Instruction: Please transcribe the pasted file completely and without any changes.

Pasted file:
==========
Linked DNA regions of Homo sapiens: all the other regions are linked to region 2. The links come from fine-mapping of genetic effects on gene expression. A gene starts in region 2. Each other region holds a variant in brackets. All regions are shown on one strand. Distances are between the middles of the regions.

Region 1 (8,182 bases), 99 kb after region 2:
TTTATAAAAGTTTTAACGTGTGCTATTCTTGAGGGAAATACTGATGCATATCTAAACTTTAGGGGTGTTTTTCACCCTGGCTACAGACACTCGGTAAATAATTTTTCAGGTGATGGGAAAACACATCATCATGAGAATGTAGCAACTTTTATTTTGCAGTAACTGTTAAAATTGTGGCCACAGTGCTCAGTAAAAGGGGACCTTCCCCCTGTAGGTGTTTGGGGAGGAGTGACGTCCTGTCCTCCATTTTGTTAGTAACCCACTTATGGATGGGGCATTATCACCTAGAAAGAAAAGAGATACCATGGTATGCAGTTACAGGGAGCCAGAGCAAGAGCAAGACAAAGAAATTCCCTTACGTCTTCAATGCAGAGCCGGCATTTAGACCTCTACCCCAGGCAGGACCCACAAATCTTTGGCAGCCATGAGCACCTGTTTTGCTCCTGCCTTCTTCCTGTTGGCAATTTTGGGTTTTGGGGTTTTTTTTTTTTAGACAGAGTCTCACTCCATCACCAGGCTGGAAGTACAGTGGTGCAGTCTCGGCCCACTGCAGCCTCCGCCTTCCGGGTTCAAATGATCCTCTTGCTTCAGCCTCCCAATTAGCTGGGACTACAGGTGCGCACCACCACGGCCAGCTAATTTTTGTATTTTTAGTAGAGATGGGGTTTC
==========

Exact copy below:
Linked DNA regions of Homo sapiens: all the other regions are linked to region 2. The links come from fine-mapping of genetic effects on gene expression. A gene starts in region 2. Each other region holds a variant in brackets. All regions are shown on one strand. Distances are between the middles of the regions.

Region 1 (8,182 bases), 99 kb after region 2:
TTTATAAAAGTTTTAACGTGTGCTATTCTTGAGGGAAATACTGATGCATATCTAAACTTTAGGGGTGTTTTTCACCCTGGCTACAGACACTCGGTAAATAATTTTTCAGGTGATGGGAAAACACATCATCATGAGAATGTAGCAACTTTTATTTTGCAGTAACTGTTAAAATTGTGGCCACAGTGCTCAGTAAAAGGGGACCTTCCCCCTGTAGGTGTTTGGGGAGGAGTGACGTCCTGTCCTCCATTTTGTTAGTAACCCACTTATGGATGGGGCATTATCACCTAGAAAGAAAAGAGATACCATGGTATGCAGTTACAGGGAGCCAGAGCAAGAGCAAGACAAAGAAATTCCCTTACGTCTTCAATGCAGAGCCGGCATTTAGACCTCTACCCCAGGCAGGACCCACAAATCTTTGGCAGCCATGAGCACCTGTTTTGCTCCTGCCTTCTTCCTGTTGGCAATTTTGGGTTTTGGGGTTTTTTTTTTTTAGACAGAGTCTCACTCCATCACCAGGCTGGAAGTACAGTGGTGCAGTCTCGGCCCACTGCAGCCTCCGCCTTCCGGGTTCAAATGATCCTCTTGCTTCAGCCTCCCAATTAGCTGGGACTACAGGTGCGCACCACCACGGCCAGCTAATTTTTGTATTTTTAGTAGAGATGGGGTTTC